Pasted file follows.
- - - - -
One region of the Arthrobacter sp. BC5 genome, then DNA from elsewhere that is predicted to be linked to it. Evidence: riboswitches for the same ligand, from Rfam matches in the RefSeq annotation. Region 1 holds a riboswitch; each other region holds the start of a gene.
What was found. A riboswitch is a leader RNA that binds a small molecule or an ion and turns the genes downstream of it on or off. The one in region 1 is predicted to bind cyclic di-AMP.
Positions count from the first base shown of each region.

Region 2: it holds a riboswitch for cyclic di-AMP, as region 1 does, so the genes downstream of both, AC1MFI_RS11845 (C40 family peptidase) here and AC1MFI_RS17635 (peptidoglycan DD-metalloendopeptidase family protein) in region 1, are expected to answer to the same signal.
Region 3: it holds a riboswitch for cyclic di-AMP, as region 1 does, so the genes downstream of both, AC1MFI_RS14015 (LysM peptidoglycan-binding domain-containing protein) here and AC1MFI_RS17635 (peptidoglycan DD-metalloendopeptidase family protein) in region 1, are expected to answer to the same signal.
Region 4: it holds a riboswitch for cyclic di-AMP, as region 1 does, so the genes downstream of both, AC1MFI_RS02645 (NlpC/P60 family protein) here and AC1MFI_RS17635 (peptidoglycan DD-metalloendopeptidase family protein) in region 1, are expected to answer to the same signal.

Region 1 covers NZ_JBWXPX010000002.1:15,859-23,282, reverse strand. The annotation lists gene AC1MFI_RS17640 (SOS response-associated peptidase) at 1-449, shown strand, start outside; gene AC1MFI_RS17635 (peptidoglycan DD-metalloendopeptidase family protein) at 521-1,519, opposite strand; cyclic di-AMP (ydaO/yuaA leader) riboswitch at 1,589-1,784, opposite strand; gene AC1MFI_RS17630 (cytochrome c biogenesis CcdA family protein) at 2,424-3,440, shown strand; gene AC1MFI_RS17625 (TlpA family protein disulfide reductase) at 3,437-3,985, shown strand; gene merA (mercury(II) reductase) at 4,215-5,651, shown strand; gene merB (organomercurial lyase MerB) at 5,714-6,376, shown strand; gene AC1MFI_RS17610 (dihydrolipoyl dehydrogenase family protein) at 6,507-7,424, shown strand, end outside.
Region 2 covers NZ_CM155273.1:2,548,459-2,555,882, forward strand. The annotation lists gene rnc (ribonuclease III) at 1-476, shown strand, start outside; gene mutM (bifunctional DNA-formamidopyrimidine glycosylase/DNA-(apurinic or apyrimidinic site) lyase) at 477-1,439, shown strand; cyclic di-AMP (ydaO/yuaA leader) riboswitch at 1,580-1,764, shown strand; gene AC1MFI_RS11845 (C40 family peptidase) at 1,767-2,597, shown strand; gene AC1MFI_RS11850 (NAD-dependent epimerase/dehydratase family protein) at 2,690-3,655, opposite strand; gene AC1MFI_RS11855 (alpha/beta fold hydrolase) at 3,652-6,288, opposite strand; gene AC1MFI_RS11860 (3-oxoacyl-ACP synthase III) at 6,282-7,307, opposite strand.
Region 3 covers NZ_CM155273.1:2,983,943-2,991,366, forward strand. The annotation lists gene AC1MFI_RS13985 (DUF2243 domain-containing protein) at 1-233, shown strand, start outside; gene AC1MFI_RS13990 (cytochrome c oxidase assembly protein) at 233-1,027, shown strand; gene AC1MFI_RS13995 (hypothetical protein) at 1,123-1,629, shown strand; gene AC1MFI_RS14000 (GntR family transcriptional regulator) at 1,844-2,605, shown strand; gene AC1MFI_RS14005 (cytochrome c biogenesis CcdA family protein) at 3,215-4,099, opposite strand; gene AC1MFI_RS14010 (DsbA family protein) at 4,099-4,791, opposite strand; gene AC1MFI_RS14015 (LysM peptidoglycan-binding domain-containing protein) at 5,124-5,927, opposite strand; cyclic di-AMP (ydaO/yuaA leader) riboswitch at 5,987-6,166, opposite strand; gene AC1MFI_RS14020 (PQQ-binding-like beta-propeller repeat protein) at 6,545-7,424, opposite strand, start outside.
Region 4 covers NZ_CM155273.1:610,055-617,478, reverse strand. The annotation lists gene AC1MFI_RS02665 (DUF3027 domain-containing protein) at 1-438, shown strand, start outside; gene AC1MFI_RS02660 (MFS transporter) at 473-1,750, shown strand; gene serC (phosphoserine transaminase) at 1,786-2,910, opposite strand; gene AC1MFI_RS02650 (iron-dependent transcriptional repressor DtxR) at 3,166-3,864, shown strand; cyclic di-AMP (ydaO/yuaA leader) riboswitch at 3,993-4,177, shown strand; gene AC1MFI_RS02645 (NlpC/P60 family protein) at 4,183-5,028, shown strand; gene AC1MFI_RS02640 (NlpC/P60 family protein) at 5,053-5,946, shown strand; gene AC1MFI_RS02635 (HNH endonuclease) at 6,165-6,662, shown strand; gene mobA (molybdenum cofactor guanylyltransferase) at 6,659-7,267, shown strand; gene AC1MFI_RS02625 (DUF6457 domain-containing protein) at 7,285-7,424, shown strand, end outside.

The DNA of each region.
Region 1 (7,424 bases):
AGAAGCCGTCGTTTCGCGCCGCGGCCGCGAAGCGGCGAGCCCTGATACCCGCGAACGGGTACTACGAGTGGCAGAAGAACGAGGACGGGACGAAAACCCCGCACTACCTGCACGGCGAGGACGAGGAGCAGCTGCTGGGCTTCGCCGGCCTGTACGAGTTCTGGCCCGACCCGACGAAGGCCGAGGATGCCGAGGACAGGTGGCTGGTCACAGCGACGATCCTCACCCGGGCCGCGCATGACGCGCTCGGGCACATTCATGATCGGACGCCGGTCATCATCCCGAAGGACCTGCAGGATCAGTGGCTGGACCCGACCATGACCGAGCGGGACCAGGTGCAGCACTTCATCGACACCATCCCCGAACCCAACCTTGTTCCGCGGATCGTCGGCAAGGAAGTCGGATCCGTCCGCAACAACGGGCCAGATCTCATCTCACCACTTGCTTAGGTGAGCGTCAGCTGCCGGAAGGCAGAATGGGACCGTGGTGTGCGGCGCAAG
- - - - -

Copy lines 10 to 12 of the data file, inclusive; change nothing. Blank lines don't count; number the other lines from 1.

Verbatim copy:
Region 4 covers NZ_CM155273.1:610,055-617,478, reverse strand. The annotation lists gene AC1MFI_RS02665 (DUF3027 domain-containing protein) at 1-438, shown strand, start outside; gene AC1MFI_RS02660 (MFS transporter) at 473-1,750, shown strand; gene serC (phosphoserine transaminase) at 1,786-2,910, opposite strand; gene AC1MFI_RS02650 (iron-dependent transcriptional repressor DtxR) at 3,166-3,864, shown strand; cyclic di-AMP (ydaO/yuaA leader) riboswitch at 3,993-4,177, shown strand; gene AC1MFI_RS02645 (NlpC/P60 family protein) at 4,183-5,028, shown strand; gene AC1MFI_RS02640 (NlpC/P60 family protein) at 5,053-5,946, shown strand; gene AC1MFI_RS02635 (HNH endonuclease) at 6,165-6,662, shown strand; gene mobA (molybdenum cofactor guanylyltransferase) at 6,659-7,267, shown strand; gene AC1MFI_RS02625 (DUF6457 domain-containing protein) at 7,285-7,424, shown strand, end outside.

The DNA of each region.
Region 1 (7,424 bases):